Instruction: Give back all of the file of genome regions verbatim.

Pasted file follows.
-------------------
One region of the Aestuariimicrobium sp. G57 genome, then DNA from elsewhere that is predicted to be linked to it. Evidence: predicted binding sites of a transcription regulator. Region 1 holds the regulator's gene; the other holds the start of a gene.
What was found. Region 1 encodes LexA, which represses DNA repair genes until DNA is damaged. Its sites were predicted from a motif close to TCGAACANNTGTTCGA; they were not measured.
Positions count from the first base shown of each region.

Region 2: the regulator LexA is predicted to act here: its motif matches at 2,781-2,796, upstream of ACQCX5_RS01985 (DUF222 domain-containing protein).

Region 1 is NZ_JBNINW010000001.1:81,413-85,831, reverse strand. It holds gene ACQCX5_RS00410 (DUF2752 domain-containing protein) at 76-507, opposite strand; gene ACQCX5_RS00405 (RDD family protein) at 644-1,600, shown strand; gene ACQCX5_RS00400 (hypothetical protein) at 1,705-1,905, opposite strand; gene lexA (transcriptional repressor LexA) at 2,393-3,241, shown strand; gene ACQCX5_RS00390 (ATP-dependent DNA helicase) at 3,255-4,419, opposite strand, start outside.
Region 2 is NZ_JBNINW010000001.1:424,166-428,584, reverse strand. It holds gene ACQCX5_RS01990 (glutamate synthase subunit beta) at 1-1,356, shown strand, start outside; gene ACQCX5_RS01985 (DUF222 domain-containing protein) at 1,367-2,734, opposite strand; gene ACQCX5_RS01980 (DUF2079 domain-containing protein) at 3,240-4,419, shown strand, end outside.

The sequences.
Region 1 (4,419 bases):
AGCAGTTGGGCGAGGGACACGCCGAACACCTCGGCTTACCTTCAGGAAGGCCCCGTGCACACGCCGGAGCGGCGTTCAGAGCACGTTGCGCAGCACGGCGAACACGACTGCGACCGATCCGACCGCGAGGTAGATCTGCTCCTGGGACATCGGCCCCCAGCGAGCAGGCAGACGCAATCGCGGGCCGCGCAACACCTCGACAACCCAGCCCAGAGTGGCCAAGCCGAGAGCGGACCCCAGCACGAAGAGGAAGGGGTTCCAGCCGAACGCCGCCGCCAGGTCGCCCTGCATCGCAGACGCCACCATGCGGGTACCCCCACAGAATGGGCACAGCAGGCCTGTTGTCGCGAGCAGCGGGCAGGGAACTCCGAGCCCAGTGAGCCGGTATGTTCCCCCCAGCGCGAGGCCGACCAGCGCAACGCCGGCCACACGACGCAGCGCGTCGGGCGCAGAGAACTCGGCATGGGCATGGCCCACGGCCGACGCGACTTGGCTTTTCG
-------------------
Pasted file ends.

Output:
One region of the Aestuariimicrobium sp. G57 genome, then DNA from elsewhere that is predicted to be linked to it. Evidence: predicted binding sites of a transcription regulator. Region 1 holds the regulator's gene; the other holds the start of a gene.
What was found. Region 1 encodes LexA, which represses DNA repair genes until DNA is damaged. Its sites were predicted from a motif close to TCGAACANNTGTTCGA; they were not measured.
Positions count from the first base shown of each region.

Region 2: the regulator LexA is predicted to act here: its motif matches at 2,781-2,796, upstream of ACQCX5_RS01985 (DUF222 domain-containing protein).

Region 1 is NZ_JBNINW010000001.1:81,413-85,831, reverse strand. It holds gene ACQCX5_RS00410 (DUF2752 domain-containing protein) at 76-507, opposite strand; gene ACQCX5_RS00405 (RDD family protein) at 644-1,600, shown strand; gene ACQCX5_RS00400 (hypothetical protein) at 1,705-1,905, opposite strand; gene lexA (transcriptional repressor LexA) at 2,393-3,241, shown strand; gene ACQCX5_RS00390 (ATP-dependent DNA helicase) at 3,255-4,419, opposite strand, start outside.
Region 2 is NZ_JBNINW010000001.1:424,166-428,584, reverse strand. It holds gene ACQCX5_RS01990 (glutamate synthase subunit beta) at 1-1,356, shown strand, start outside; gene ACQCX5_RS01985 (DUF222 domain-containing protein) at 1,367-2,734, opposite strand; gene ACQCX5_RS01980 (DUF2079 domain-containing protein) at 3,240-4,419, shown strand, end outside.

The sequences.
Region 1 (4,419 bases):
AGCAGTTGGGCGAGGGACACGCCGAACACCTCGGCTTACCTTCAGGAAGGCCCCGTGCACACGCCGGAGCGGCGTTCAGAGCACGTTGCGCAGCACGGCGAACACGACTGCGACCGATCCGACCGCGAGGTAGATCTGCTCCTGGGACATCGGCCCCCAGCGAGCAGGCAGACGCAATCGCGGGCCGCGCAACACCTCGACAACCCAGCCCAGAGTGGCCAAGCCGAGAGCGGACCCCAGCACGAAGAGGAAGGGGTTCCAGCCGAACGCCGCCGCCAGGTCGCCCTGCATCGCAGACGCCACCATGCGGGTACCCCCACAGAATGGGCACAGCAGGCCTGTTGTCGCGAGCAGCGGGCAGGGAACTCCGAGCCCAGTGAGCCGGTATGTTCCCCCCAGCGCGAGGCCGACCAGCGCAACGCCGGCCACACGACGCAGCGCGTCGGGCGCAGAGAACTCGGCATGGGCATGGCCCACGGCCGACGCGACTTGGCTTTTCG